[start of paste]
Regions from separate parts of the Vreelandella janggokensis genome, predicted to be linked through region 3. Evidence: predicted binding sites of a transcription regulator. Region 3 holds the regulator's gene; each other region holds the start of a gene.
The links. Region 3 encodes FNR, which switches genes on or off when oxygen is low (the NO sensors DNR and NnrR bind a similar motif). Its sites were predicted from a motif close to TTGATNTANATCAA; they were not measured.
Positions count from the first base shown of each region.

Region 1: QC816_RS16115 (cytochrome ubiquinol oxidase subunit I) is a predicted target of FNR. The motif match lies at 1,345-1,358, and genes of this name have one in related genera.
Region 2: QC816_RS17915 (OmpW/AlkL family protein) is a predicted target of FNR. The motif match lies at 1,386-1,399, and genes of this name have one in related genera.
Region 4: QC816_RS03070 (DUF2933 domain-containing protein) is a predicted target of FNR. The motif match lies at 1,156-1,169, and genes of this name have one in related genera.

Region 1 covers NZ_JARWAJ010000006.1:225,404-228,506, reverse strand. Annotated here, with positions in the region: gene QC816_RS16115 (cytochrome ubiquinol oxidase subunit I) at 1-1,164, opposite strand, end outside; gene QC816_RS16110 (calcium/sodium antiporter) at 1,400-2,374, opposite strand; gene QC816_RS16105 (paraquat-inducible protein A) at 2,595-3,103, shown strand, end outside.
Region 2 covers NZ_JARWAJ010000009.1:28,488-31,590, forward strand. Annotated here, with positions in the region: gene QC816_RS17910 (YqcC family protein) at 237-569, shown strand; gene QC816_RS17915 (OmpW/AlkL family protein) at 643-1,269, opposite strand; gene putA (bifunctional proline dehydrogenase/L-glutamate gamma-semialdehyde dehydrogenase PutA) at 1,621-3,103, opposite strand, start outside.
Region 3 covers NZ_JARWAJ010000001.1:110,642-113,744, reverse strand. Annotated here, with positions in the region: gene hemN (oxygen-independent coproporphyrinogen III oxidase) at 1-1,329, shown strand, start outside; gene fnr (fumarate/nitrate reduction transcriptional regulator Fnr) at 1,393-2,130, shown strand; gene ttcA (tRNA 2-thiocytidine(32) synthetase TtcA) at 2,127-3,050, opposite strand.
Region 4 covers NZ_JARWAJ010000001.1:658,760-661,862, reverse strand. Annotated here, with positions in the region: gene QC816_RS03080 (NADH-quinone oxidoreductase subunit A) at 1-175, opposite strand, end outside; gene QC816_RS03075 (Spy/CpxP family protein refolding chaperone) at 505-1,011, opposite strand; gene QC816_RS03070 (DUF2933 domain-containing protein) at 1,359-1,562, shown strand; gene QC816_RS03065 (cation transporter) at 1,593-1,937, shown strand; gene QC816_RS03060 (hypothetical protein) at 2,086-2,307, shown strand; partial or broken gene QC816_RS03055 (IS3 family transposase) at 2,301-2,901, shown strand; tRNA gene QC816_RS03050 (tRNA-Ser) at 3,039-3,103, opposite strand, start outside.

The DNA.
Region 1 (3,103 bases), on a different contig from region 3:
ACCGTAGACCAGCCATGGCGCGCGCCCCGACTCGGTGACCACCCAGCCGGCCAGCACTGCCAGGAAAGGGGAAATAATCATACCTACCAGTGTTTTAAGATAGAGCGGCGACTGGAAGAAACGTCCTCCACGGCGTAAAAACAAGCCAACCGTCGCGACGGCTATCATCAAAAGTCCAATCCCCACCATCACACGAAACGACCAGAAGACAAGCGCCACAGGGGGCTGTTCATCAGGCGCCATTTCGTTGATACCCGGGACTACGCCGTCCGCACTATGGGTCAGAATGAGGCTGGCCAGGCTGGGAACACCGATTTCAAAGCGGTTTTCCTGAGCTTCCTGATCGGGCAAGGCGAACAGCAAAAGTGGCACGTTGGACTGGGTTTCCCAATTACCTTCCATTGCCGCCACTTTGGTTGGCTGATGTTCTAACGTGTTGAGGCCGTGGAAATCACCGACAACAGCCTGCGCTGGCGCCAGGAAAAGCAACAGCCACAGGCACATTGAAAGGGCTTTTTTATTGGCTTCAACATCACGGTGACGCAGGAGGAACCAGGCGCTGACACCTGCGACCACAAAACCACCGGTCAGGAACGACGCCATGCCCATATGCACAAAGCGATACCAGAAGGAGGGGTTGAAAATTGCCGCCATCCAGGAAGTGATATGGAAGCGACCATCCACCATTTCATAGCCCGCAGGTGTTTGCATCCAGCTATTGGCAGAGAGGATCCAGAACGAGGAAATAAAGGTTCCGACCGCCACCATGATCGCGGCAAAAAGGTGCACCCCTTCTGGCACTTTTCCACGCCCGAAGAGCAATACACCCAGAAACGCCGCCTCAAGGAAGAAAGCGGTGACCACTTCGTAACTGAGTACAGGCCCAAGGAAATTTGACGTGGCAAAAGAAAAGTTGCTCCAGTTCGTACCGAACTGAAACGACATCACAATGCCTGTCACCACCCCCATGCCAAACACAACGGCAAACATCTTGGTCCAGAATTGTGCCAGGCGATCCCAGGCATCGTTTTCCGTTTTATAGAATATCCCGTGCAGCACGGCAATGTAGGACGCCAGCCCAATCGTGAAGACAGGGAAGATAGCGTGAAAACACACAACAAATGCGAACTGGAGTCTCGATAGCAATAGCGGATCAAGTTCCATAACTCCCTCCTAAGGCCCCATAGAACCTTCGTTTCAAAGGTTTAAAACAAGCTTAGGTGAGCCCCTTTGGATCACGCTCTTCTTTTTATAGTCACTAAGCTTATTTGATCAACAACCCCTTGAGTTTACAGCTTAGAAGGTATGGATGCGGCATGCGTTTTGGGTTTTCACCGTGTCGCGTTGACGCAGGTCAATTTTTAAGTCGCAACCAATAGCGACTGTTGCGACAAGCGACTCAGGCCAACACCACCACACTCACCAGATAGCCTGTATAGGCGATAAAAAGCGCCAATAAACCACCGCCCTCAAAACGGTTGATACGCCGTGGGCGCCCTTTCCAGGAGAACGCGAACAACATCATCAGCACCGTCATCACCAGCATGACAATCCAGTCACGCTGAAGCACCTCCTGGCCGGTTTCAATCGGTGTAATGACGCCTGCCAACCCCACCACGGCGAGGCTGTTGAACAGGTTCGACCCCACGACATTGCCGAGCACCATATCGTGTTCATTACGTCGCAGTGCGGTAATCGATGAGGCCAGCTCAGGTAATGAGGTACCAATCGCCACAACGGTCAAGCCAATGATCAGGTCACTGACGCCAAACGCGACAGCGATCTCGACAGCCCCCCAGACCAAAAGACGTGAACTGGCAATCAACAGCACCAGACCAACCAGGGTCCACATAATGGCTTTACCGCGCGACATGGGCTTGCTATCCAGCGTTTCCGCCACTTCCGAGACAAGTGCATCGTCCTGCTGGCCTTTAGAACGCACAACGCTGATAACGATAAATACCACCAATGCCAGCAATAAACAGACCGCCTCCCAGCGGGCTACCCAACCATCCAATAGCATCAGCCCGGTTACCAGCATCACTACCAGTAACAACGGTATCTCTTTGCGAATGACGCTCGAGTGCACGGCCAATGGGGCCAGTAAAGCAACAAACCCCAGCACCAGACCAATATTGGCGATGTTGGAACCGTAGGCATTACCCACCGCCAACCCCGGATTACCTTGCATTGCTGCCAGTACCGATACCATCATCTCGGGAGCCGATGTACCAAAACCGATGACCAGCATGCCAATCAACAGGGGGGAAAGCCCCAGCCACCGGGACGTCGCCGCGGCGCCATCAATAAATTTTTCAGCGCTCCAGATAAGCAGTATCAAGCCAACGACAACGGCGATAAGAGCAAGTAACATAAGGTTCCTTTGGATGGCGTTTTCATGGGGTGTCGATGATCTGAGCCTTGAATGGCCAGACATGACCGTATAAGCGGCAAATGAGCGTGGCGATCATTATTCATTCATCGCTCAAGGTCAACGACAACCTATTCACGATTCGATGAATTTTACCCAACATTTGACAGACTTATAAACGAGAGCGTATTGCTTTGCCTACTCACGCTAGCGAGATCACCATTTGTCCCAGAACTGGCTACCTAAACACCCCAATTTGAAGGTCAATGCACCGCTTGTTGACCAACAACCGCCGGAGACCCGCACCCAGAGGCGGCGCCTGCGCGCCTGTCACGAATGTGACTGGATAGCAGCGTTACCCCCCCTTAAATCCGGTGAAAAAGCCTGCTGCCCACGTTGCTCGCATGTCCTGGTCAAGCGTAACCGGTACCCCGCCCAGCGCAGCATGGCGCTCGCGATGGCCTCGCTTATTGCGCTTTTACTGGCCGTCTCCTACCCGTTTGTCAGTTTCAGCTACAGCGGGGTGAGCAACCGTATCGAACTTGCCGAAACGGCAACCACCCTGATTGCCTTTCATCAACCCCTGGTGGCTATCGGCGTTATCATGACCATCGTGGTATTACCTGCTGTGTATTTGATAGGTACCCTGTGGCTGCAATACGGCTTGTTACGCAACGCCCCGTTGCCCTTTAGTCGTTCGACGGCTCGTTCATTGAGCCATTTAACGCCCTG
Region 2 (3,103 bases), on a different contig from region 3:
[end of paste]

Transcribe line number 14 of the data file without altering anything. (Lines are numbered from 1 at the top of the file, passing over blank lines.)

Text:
Region 2 (3,103 bases), on a different contig from region 3: